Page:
The Limit-loving Life

Dec 1, 2011

It’s been over 3 months since my last blog post.

I can’t believe that much time has passed. The longest I’ve gone without blogging for years. But time is like that, impossible to hold, restrain. It keeps going even when you wish life would allow you to take a moment to breathe.

That’s how these past months have been. For 12 months, our family has been strapped on a rollercoaster ride of experiences–some peaking at the highest of highs, others plummeting us to deep lows. I love rollercoasters, love the feel of the wind on my face and the smell of adventure. But just as I’m spent after a day at Six Flags, our family experienced exhaustion from the thrills and spills of this past year. That’s the beauty of real life. And the reason I decided to take time to breathe.

When I realized that my responsibilities were more than I could effectively tackle, I eliminated a few non-essentials, including this blog. But don’t take it personal — I also stopped cooking and cleaning my house as often. We had to pull back and focus on our family, resting, and simply enjoying each other. Non-essentials faded, and essentials came into central focus. And as much as I love a full and eventful life, I’ve learned more this year than ever before one truth:

I have limits.

So do you.

The problem is I’m terrible at setting limits. I want to do it all, and sometimes fool myself into thinking I can. Until real life happens and I’m reminded that limits are not my enemy, but my friend. Recently I received an advertisement in the mail claiming, “You can do it all in your lifetime.”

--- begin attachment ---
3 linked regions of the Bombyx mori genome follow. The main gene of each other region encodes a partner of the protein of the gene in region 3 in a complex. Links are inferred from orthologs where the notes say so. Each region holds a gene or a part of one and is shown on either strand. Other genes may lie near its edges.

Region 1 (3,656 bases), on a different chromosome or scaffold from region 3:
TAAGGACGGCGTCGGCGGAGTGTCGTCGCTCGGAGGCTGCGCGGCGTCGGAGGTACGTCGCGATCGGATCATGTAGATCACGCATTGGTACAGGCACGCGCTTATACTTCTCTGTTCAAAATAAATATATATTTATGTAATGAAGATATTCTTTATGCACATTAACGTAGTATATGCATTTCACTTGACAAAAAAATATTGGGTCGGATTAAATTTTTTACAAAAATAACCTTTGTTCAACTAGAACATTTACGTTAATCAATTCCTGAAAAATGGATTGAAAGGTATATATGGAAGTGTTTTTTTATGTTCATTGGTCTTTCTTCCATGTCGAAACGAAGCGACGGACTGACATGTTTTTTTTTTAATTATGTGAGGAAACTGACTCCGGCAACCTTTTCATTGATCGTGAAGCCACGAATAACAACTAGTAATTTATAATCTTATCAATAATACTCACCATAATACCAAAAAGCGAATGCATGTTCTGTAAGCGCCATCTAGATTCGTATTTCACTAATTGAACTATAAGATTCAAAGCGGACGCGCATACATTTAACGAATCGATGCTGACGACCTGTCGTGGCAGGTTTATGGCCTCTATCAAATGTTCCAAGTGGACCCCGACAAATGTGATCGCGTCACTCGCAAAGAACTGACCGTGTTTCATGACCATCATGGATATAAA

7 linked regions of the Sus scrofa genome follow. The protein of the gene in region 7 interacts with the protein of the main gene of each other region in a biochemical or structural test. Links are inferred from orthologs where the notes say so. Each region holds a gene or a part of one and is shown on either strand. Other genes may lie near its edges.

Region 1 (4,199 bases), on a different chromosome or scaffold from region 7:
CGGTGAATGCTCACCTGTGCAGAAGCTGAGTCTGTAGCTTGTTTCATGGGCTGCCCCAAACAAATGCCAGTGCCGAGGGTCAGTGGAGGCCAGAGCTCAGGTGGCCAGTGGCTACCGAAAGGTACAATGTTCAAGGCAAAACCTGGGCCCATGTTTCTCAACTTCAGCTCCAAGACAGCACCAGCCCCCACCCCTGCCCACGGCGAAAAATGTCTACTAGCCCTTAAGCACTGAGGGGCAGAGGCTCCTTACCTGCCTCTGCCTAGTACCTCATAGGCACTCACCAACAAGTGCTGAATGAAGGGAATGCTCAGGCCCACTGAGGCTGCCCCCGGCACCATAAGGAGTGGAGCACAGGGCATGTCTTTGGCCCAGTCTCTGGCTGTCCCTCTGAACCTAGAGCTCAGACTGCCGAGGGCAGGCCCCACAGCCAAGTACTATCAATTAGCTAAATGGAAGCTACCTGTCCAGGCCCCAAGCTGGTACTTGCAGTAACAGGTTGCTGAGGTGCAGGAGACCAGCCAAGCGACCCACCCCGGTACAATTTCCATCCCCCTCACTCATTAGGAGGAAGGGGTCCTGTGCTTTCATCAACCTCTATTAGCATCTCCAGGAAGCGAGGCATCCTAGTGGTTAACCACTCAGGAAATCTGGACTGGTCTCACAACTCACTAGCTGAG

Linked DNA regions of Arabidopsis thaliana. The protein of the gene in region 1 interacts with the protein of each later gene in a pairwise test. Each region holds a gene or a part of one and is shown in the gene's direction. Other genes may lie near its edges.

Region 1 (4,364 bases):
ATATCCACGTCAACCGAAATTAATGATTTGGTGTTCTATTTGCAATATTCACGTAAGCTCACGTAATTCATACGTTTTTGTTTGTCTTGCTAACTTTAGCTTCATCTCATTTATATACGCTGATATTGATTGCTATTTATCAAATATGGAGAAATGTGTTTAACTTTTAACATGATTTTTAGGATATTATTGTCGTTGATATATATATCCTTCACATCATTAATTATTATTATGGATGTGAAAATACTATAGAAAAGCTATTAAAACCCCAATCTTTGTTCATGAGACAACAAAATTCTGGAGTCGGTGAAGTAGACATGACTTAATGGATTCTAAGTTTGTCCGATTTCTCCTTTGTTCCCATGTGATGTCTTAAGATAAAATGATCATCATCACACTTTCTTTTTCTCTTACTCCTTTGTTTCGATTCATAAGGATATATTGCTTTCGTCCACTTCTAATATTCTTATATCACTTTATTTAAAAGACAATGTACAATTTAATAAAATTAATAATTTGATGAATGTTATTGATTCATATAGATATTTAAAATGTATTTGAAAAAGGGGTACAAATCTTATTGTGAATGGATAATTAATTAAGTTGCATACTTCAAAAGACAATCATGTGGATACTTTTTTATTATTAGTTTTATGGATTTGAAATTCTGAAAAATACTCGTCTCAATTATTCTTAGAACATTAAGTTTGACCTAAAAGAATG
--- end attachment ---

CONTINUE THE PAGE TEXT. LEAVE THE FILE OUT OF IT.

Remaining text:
No. No, I can’t.

And neither can you.

You can do a lot. You can accomplish great things in your career, become a one-of-a-kind spouse, write books and articles, raise dynamic children, influence people and communities and neighborhoods. But you can’t do it ALL. You can do as much as your innate limits will allow. And each of us have different limits. Learning what those are, and living within them, is key to a thriving life. And thriving relationships.

I have different limits than my husband. Different limits than my coworkers. Different limits than my parents, children, friends, and you. I have my own unique thresholds for activity, emotion, relationship, stress, responsibility, physical expenditure. As I’m discovering what those are and live within them, I’m falling in love with the limited life.

What are your thresholds? Are you living a limit-loving life? Do you respect those limits and make choices (in responsibilities, relationships and activities) that coincide with your limits?

If you’re not sure, ask yourself the following questions:

  1. Are you sleeping well most nights?
  2. Do you have white space (margin) built into most days?
  3. Do you know how to say “no” and DO you?
  4. Is spirituality an important part of each day?
  5. Are you physically healthy?
  6. Do you make eating well and exercise a priority? (If you think you don’t have time, then that’s a “no”)
  7. Do you spend regular, quality time with your chief relationships?